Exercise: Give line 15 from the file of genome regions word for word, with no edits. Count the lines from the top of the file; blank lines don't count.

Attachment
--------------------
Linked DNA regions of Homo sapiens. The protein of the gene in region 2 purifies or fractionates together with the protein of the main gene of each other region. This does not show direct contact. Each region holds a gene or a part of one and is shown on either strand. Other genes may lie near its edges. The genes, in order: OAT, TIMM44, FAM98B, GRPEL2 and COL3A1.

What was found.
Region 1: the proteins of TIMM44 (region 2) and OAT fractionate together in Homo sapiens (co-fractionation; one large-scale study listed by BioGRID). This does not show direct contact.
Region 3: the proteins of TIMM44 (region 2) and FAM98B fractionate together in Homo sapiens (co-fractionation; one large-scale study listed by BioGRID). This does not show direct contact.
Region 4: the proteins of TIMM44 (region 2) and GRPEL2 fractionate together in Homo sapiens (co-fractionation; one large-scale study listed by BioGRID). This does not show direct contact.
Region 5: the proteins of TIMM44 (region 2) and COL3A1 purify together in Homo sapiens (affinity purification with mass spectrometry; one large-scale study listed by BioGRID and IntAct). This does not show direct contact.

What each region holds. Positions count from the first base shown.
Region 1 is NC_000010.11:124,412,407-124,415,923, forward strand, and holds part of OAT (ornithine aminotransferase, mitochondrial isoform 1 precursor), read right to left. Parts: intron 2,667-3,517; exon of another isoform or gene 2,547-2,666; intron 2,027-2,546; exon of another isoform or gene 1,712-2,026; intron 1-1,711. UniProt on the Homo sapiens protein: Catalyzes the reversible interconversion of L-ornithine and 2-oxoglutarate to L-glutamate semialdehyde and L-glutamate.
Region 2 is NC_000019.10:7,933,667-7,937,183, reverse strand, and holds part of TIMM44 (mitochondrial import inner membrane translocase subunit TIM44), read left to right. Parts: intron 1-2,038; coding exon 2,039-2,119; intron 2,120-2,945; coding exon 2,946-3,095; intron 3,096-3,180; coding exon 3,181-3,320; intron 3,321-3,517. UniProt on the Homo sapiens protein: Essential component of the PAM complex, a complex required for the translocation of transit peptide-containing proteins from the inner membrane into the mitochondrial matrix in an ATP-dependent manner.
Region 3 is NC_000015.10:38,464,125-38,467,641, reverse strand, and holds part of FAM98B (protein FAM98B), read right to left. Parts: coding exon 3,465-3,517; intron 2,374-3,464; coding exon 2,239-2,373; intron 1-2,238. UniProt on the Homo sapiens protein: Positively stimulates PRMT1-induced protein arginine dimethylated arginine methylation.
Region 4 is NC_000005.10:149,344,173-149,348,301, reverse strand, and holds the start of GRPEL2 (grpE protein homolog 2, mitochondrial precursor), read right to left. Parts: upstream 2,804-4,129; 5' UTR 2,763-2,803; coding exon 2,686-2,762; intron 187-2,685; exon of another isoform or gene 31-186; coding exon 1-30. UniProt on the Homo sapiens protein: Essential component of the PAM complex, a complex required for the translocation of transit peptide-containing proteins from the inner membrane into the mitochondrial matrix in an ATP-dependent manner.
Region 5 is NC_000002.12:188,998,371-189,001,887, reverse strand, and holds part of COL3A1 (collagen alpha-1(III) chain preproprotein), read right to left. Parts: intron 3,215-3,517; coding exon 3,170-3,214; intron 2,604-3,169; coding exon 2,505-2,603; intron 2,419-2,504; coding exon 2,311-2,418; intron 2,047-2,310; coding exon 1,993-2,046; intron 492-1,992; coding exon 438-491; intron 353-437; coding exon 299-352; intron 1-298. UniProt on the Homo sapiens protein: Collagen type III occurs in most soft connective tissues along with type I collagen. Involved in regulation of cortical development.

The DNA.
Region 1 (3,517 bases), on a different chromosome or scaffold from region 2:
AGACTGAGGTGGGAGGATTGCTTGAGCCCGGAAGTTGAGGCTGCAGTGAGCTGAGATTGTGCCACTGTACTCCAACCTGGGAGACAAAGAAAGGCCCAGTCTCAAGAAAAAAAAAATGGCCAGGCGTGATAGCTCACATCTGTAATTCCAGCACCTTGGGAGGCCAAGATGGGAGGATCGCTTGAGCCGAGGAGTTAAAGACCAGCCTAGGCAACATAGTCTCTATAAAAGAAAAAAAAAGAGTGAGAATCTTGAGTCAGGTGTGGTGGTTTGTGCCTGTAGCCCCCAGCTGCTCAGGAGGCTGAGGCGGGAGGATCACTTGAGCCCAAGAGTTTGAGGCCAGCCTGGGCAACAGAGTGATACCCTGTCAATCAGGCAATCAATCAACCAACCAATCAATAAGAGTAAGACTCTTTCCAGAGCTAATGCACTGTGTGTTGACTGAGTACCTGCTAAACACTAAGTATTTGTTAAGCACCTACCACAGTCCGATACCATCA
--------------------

AGACTGAGGTGGGAGGATTGCTTGAGCCCGGAAGTTGAGGCTGCAGTGAGCTGAGATTGTGCCACTGTACTCCAACCTGGGAGACAAAGAAAGGCCCAGTCTCAAGAAAAAAAAAATGGCCAGGCGTGATAGCTCACATCTGTAATTCCAGCACCTTGGGAGGCCAAGATGGGAGGATCGCTTGAGCCGAGGAGTTAAAGACCAGCCTAGGCAACATAGTCTCTATAAAAGAAAAAAAAAGAGTGAGAATCTTGAGTCAGGTGTGGTGGTTTGTGCCTGTAGCCCCCAGCTGCTCAGGAGGCTGAGGCGGGAGGATCACTTGAGCCCAAGAGTTTGAGGCCAGCCTGGGCAACAGAGTGATACCCTGTCAATCAGGCAATCAATCAACCAACCAATCAATAAGAGTAAGACTCTTTCCAGAGCTAATGCACTGTGTGTTGACTGAGTACCTGCTAAACACTAAGTATTTGTTAAGCACCTACCACAGTCCGATACCATCA